Khalid et al. [49] conducted a study to quantify the decline of forest reserves and associated temperature variations in a relatively unexplored biodiversity hotspot of ICT, the Margalla Hills National Park (MHNP). In this work, Landsat satellite imagery from 1992, 2000, and 2011 was used to monitor the changes in forest cover and statistical significance tests were used to determine the significance of temperature variation associated with a shift in land cover classes. The study finds that deforestation and forest degradation by local communities is an ongoing practice in MHNP; this necessitates the promotion of conservation practices to minimize ecological disturbances here [49]. Batool and Javaid [50] carried out a study on the assessment of Margalla Hills forest by using Landsat imagery for years 2000 and 2018, and report that the forest cover has decreased from 87% in 2000 to 74% in 2018, whereas built-up area has increased from 5% in 2000 to 7% in 2018, and open land in the study area increased from 2% in 2000 to 7% in 2018. Mannan et al. [51] conducted a study using Landsat imagery, Markov Chain, and Cellular Automata on Margalla Hills, focusing on the quantitative assessment of spatiotemporal land use and land cover changes during 1998, 2008, 2018, and a simulation of 2028. In addition, a forest inventory survey was conducted for biomass and carbon sink estimations. This work shows that the forest area has reduced from 409.36 km2 to 392.31 km2 and settlement area has increased from 14.97 km2 to 39.66 km2 from 1998 to 2018. The average yearly biomass and carbon losses were 50.34 Gg/ha/yr and 31.33 Gg C/ha/yr, respectively.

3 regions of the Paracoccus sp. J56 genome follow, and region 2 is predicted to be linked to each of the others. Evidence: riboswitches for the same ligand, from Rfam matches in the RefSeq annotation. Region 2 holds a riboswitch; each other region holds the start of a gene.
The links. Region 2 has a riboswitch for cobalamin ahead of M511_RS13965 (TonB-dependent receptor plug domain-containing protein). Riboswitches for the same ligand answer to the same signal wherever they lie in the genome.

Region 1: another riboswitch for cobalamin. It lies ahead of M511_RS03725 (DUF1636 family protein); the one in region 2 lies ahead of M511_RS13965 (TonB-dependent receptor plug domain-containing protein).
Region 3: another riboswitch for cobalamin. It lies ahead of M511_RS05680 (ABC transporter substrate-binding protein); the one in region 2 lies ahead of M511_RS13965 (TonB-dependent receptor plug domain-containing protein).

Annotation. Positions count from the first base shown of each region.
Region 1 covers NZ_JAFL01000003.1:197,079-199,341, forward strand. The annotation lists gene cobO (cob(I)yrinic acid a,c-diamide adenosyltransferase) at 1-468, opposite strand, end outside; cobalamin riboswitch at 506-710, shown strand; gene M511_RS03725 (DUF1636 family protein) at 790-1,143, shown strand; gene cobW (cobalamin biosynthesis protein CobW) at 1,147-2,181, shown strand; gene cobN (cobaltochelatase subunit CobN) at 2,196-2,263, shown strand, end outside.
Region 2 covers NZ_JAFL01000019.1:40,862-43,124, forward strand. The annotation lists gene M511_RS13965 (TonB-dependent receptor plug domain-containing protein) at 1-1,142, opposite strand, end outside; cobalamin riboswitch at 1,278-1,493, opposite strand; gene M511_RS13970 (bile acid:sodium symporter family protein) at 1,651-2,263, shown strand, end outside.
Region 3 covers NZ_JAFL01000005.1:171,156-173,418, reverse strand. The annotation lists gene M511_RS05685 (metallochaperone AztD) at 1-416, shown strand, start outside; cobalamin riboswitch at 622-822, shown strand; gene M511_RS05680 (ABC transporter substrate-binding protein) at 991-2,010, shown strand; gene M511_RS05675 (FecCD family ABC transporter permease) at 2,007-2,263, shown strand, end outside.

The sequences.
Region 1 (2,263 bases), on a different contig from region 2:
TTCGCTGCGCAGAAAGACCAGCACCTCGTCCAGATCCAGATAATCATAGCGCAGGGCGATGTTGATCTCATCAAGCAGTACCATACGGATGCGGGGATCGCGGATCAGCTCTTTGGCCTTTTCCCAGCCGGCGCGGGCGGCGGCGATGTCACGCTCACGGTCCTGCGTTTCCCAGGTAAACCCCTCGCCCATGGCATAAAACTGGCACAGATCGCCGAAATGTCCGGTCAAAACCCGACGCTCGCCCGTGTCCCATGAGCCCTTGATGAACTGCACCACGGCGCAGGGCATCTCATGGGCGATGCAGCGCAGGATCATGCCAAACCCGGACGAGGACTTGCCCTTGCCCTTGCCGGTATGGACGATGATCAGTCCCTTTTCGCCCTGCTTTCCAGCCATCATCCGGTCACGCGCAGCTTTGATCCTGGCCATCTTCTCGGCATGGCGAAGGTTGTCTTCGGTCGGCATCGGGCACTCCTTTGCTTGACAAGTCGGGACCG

The ICT is a relatively new and spatially heterogeneous city surrounded by the Himalaya mountainous dense forest as compared to other fast growing and expanding cities like Dhaka, Bangladesh [31,52,53,54,55], New Delhi, India [56], Beijing, China [42,48,57,58], Shanghai, China [59,60,61], Tokyo, Japan [27,62], etc. Based on the literature review, we observed that most studies of the ICT land cover dynamics have used different remotely sensed data, methods, definitions, and classification schemes, and have provided diverse results. Most studies which have analyzed the land change dynamics in the ICT focus on the overall analysis of land-cover and land-use change, and a detailed analysis of the landscape ecology and urban forestry characteristics is missing. There has further been very little focus in these studies towards urban landscape metrics and indicators of sustainable urban growth such as LCRPGR.